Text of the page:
Problem: The manufacturer of hand sanitizer bottles desired a single feeder system for multiple foaming pump nozzles for their automated bottling assembly station. They had five different pump nozzles that were of different sizes and geometries. Some of these pump nozzles had a cap and others did not. The delivery system also had to adjust to multiple heights at the capping station based upon the height of the bottle being filled and assembled.
Solution: Fortville Feeders has decades of experience designing and building parts feeders for odd-shaped parts in multiple-use systems. That expertise comes with an understanding of how to design multi-part systems that can be changed over easily.
There were three key design elements to a quick changeover. First, the feeding system was designed to make all of the changeover adjustments to the linear track. The tooling in the feeder bowl had one blade to swap out depending on which family of pump nozzle that was being fed. Second, the delivery track was built with an adjustable angle to accommodate the different bottle heights at the end of the track. The machine operator could simply crank the discharge of the track up or down to meet the desired height in a matter of seconds. Third, the tooling on the delivery track was designed to hold a centerline on all the nozzle lids, regardless of size or geometry. The track confinements were adjusted with positive stops for the height and width of each family of pump nozzle. Leftover parts in the hopper were quickly changed out with the addition of a quick-dump door. The entire changeover only took a couple minutes, compared to nearly an hour for the rest of the line.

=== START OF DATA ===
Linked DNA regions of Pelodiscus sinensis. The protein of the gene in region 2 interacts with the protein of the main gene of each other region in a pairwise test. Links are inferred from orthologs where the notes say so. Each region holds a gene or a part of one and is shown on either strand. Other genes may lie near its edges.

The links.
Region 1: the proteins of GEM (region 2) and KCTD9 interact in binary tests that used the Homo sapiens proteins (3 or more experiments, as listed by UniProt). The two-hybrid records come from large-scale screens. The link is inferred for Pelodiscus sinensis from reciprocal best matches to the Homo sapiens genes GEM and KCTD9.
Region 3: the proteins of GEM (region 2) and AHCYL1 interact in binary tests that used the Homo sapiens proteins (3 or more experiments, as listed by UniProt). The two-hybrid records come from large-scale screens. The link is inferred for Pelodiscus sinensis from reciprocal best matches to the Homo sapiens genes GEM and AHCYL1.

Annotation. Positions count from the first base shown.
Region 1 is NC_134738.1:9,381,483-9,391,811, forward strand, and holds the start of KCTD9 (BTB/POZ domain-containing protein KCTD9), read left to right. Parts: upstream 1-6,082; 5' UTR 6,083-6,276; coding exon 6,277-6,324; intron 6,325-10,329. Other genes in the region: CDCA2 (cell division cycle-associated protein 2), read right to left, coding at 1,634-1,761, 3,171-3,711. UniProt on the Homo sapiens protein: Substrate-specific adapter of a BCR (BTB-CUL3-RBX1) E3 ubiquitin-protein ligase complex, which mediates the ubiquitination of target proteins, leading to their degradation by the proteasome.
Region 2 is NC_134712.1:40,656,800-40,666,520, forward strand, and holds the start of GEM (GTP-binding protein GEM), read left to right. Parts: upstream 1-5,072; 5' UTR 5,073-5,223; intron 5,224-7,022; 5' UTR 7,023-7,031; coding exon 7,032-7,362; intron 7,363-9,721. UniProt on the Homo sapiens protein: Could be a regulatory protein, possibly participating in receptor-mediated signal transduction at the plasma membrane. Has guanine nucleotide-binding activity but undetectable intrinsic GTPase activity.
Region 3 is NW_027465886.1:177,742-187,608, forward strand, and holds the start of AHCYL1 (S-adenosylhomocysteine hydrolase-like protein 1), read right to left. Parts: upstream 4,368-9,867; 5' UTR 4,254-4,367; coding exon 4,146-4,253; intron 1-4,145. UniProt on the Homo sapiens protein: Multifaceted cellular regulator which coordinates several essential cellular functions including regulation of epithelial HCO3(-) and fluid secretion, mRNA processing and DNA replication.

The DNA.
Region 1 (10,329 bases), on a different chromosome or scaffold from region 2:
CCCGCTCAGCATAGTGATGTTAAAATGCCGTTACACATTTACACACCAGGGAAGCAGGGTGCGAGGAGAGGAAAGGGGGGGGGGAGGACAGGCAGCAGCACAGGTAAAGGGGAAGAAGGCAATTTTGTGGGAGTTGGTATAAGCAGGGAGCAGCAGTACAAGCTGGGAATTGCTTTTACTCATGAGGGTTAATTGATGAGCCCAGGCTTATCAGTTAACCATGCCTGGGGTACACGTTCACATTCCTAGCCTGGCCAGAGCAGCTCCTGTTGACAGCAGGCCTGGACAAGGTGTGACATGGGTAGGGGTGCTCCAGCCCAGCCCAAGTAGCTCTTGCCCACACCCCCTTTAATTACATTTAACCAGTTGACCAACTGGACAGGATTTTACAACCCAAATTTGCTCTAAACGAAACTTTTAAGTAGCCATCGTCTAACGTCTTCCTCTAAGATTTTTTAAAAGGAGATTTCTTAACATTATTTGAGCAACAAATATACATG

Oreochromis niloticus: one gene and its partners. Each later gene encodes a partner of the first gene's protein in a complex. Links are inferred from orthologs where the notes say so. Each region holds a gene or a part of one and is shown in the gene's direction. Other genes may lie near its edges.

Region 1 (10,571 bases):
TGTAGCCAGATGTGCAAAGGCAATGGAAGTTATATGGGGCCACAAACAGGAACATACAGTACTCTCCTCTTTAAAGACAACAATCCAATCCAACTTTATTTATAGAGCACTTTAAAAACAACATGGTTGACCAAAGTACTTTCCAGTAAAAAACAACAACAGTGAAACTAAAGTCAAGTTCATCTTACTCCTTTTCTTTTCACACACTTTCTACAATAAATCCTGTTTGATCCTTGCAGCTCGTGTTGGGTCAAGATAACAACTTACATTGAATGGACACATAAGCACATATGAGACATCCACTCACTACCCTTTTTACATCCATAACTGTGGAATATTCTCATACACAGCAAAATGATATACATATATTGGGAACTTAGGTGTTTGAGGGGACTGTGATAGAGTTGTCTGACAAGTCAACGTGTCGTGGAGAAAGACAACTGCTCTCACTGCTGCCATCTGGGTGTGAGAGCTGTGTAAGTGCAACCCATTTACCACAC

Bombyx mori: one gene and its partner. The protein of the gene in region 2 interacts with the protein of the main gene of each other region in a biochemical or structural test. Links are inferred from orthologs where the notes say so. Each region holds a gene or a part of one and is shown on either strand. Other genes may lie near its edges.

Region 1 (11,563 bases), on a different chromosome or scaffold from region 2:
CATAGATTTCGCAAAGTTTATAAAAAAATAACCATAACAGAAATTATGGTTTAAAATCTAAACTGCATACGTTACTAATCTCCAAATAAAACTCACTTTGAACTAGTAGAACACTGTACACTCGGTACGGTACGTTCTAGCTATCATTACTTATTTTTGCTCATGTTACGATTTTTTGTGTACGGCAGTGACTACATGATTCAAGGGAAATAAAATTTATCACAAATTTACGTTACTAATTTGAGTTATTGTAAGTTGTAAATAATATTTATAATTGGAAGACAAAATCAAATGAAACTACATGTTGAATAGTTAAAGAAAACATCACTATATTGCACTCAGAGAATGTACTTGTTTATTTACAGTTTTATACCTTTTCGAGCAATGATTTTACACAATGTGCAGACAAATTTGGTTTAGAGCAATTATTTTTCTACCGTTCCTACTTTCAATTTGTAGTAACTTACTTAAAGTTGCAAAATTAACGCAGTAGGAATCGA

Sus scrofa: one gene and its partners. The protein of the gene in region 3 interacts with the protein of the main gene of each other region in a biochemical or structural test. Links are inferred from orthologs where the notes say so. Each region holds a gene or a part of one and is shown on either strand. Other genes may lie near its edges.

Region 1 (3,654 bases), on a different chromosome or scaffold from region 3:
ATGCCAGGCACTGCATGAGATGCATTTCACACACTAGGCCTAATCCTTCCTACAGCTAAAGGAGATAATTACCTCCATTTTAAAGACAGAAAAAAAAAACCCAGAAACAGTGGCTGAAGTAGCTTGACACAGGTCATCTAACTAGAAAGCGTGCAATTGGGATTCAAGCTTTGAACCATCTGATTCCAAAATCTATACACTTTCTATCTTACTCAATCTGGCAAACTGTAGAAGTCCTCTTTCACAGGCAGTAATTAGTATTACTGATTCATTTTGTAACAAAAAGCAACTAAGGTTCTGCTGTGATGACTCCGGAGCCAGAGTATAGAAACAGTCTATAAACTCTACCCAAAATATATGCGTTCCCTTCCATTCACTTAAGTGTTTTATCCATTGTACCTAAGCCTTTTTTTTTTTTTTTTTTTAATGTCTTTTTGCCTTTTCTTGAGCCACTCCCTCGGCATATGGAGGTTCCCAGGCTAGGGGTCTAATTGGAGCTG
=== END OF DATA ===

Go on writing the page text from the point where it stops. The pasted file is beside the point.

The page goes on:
The other unique aspect of the delivery track was the use of EDM holes to direct compressed air to assist the pump nozzles down the slight angle of the gravity track. Fortville designed air tracks are quiet, sturdy and use very little air. This track cost pennies per day to operate. Having a smoothly running track allowed the system to deliver parts at a rate of 100 per minute.
In the end, Fortville produced a parts feeding system that could deliver multiple pump nozzles, which provided the end user with tremendous flexibility in their manufacturing process.